- Nausea. Oddly enough, I have never vomited a single time since I've been pregnant. BUT I had unremitting, severe, all-day nausea from 6 weeks to 15 weeks. Between 15 weeks and 22 weeks, I was able to wean myself off Zofran (I was glad to quit it because of the BRUTAL constipation it caused) and only had nausea a portion of each day. Since 22 weeks, I have had no true nausea but must be careful about what I eat, am still sensitive to smells, and occasionally get "gaggy" if I smell something bad or go too long without eating. (Examples: this morning I had dry heaves in the car on the way to a deposition because I'd been awake for 40 minutes and hadn't eaten yet. Last Saturday, I went into a bathroom at Babies R Us where there was a rancid smell and spent five minutes retching.)
- Heartburn. At first, my heartburn was something which was associated with my nausea and only developed if my stomach was empty too long or I ate something which disagreed with me. Since my nausea has subsided, my heartburn has stuck around. My OB tells me that the babies are not yet big enough to be crowding my organs and that this heartburn is due to hormones, not mechanics. (I still have the crowding-related heartburn to look forward to.) The heartburn is the usual burning sensation in the esophagus with which we are all familiar, as well as sometimes feeling I have a large "lump" stuck midway between my mouth and my stomach. So far I have tried Pe.pcid, Za.ntac, Pril.os.ec, and lots of Tums to treat it. The first two didn't work at all, the Pril.os.ec helps a little (takes the edge off), and the Tums only work for a half-hour or so after I take them (in addition to tasting chalky and gross, which can also turn my stomach). Ironically, drinking water--which is otherwise highly recommended; I'm supposed to drink 2-3 liters a day--seems to make my heartburn worse.
- Shortness of breath, dizziness. I can no longer walk up a flight of stairs, or even walk at my normal (fairly brisk) pace without getting winded. If I stand up quickly, I often feel dizzy. Again, I am told these are normal, and I am not anemic. I actually started this pregnancy in pretty good physical condition for me--readers who've been with me for a while may recall that I dropped 15 lbs and completed a month-long fitness boot camp just prior to our DE cycle--so I don't think I can attribute my shortness of breath to being out of shape. (Though goodness knows, I have done very little exercise since I've been pregnant, between early activity restrictions, fatigue, nausea and the like.) I also can't really attribute my shortness of breath to carrying more weight than I am used to: I only weigh 4 lbs more today than I did the morning of transfer, and I've weighed as much as 20 lbs more than this within the past five years (and I could still get around then without huffing & puffing). It's also too early to blame the shortness of breath on the babies' crowding my lungs; they aren't big enough for that yet.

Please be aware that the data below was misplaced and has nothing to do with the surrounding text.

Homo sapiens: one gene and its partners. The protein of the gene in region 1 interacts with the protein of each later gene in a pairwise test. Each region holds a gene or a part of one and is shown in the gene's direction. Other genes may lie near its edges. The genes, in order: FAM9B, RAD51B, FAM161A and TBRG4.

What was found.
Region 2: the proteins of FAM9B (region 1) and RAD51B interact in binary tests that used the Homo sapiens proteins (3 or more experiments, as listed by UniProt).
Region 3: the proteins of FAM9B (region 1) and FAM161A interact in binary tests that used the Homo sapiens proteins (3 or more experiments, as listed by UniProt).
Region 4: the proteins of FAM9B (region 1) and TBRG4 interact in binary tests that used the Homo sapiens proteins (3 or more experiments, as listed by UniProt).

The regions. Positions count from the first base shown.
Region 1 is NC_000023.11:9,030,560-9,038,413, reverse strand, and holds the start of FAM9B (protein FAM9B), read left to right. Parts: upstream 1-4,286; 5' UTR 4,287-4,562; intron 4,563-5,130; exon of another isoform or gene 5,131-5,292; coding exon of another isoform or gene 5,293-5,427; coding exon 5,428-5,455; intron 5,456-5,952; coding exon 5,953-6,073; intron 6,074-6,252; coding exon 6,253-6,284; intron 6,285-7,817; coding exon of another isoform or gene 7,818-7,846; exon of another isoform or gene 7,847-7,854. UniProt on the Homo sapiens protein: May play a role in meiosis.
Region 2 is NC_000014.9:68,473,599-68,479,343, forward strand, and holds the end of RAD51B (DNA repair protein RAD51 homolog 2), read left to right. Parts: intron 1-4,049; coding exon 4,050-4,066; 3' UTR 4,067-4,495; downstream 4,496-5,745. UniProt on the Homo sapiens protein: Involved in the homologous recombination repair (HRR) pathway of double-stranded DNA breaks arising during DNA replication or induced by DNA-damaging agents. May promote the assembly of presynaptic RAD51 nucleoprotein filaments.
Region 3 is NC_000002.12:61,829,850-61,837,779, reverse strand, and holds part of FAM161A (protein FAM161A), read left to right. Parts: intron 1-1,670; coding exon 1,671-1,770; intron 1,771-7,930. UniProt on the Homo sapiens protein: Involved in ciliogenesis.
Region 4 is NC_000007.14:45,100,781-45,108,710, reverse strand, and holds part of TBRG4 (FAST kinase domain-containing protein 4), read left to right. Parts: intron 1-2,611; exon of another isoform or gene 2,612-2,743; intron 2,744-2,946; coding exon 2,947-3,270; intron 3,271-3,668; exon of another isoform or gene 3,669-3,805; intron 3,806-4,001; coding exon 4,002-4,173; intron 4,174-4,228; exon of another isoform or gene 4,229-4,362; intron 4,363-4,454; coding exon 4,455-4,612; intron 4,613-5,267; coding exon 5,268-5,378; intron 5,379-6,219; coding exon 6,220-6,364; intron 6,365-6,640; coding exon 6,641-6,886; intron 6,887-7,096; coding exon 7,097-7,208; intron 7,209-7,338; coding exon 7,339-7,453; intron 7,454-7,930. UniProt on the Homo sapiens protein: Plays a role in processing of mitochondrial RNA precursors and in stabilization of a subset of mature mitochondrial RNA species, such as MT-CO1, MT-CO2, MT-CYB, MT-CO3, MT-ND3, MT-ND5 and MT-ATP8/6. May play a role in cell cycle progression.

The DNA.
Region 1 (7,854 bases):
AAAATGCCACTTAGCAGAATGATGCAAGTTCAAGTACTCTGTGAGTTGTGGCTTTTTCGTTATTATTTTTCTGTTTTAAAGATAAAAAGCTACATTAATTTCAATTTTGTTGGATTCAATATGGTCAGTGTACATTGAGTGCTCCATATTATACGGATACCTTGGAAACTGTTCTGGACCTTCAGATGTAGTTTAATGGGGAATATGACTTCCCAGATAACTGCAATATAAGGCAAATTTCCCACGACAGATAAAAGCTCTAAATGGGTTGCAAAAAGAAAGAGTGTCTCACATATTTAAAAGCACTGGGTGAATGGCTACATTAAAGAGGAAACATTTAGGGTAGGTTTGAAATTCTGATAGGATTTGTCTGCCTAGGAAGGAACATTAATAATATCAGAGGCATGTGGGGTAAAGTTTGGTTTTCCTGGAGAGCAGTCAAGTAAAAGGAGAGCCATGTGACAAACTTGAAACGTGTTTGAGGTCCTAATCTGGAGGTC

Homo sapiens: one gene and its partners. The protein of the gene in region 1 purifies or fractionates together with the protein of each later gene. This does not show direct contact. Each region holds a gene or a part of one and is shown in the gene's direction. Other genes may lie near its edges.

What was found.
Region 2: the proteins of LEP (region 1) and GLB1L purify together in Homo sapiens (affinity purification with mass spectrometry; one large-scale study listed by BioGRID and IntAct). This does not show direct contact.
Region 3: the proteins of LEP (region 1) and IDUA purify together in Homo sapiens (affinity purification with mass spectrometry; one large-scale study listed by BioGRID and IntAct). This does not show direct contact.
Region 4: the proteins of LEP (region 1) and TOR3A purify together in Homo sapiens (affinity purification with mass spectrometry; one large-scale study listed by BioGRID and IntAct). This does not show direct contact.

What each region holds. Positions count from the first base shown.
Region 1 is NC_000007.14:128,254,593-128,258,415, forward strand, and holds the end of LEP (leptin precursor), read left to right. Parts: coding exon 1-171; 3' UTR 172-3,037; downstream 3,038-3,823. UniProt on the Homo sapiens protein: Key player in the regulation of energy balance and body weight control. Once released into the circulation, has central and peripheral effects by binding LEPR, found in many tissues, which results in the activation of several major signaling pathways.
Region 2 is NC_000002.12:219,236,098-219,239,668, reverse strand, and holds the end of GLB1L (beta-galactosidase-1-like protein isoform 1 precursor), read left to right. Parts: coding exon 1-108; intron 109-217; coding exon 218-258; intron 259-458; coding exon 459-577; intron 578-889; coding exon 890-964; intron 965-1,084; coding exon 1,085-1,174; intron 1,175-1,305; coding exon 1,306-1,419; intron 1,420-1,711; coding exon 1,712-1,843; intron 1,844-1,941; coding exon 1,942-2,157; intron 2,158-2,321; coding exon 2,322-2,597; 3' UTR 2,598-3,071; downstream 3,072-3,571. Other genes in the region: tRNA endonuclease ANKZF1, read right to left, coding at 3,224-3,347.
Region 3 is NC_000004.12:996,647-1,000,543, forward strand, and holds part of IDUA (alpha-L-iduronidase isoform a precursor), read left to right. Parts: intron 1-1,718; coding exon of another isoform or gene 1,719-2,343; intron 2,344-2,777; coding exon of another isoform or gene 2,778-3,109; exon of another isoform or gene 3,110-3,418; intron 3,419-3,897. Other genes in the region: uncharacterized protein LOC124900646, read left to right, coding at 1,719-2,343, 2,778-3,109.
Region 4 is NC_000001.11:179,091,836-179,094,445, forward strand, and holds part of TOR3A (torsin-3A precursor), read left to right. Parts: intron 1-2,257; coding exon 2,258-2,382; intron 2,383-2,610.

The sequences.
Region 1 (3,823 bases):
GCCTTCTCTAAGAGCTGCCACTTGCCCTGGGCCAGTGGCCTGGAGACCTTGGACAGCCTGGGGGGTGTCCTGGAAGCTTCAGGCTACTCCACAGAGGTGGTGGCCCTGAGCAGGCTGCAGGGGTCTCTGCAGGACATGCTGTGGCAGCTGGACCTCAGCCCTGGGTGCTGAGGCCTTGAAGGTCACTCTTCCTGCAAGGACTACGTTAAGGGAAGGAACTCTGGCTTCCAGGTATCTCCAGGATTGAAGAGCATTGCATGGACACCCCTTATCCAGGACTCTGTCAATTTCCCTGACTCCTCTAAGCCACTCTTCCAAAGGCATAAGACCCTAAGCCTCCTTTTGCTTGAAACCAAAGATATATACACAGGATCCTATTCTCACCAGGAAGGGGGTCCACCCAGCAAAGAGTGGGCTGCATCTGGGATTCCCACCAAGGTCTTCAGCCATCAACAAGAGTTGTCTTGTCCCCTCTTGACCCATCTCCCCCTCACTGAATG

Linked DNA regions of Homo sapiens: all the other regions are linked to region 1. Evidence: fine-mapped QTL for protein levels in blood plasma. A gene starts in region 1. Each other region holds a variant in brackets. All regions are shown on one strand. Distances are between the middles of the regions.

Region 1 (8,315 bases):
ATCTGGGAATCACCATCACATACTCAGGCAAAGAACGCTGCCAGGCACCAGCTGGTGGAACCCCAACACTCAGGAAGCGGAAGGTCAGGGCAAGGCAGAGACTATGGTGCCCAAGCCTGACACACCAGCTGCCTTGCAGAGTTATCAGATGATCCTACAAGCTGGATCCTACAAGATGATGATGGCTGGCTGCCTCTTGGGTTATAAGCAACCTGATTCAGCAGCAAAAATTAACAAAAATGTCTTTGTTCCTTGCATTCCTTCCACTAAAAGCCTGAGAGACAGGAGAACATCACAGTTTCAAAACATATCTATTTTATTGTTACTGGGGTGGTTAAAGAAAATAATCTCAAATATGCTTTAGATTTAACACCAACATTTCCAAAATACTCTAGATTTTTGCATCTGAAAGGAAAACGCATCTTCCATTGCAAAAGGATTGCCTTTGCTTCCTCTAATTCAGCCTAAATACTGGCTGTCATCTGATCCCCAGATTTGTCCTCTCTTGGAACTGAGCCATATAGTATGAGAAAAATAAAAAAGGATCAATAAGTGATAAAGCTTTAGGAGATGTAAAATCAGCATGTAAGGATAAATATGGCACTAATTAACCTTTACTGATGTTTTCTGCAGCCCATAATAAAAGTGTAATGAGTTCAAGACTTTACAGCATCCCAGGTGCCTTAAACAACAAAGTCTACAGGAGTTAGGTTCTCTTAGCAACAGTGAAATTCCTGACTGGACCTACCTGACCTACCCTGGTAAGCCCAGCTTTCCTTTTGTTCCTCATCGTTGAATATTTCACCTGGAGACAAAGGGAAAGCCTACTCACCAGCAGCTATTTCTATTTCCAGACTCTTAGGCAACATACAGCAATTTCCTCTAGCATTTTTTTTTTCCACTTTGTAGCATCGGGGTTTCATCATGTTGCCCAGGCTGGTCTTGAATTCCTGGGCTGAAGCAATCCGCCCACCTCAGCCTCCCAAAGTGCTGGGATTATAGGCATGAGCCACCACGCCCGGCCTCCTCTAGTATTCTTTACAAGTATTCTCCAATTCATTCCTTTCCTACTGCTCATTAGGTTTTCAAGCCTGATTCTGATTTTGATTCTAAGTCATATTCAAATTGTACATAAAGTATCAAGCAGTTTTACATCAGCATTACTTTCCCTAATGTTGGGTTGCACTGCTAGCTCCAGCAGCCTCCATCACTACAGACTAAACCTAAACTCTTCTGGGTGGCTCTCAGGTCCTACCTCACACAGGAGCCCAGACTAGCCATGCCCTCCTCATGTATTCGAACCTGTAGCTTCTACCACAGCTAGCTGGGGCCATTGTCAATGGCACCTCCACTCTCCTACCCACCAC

- Hemorrhoids. I don't think I need to go into great detail here. Moving on. . .
- New skin growths and moles. I had a few moles pre-pregnancy, and I have had skin tags removed in the past, but I now have skin tags in (unmentionable) places I've never had them before. I also have several moles on areolae of both breasts, a few of which are large enough and close enough to my nipples that they give me cause for concern, since I'm planning to breast-feed. Again, I am told this is all normal.
- Other changes in my skin. I've mentioned here before that I've never had a pregnancy glow. My skin is dry, sometimes peeling--despite using more lotion and moisturizers than normal--and I just look old and tired. I haven't had the "mask of pregnancy" develop, and so far no line or stretch marks on my belly--though they may still be coming, so I guess I've actually been pretty fortunate here so far.
- Headaches. Actually, mine have been fewer and less severe since I've been pregnant. (I usually average 2-3 migraines a month and have only had two in the six months I've been pregnant.) The hard part about headaches in pregnancy, though, is that I'm not permitted to take anything which might actually help: "Tylenol only." This means that a headache which would normally be cleared up in an hour by two Advil now persists all day and sometimes into the next day.
I think I knew that being pregnant would not necessarily be easy, but I don't think I truly knew how difficult it would be. Based on what my OB has told me, I do think part of the reason it's been particularly hard is the fact that I'm carrying two instead of one.
I hope I've done a decent job of stating facts here and not whining. I'm not trying to complain, just want to keep it real.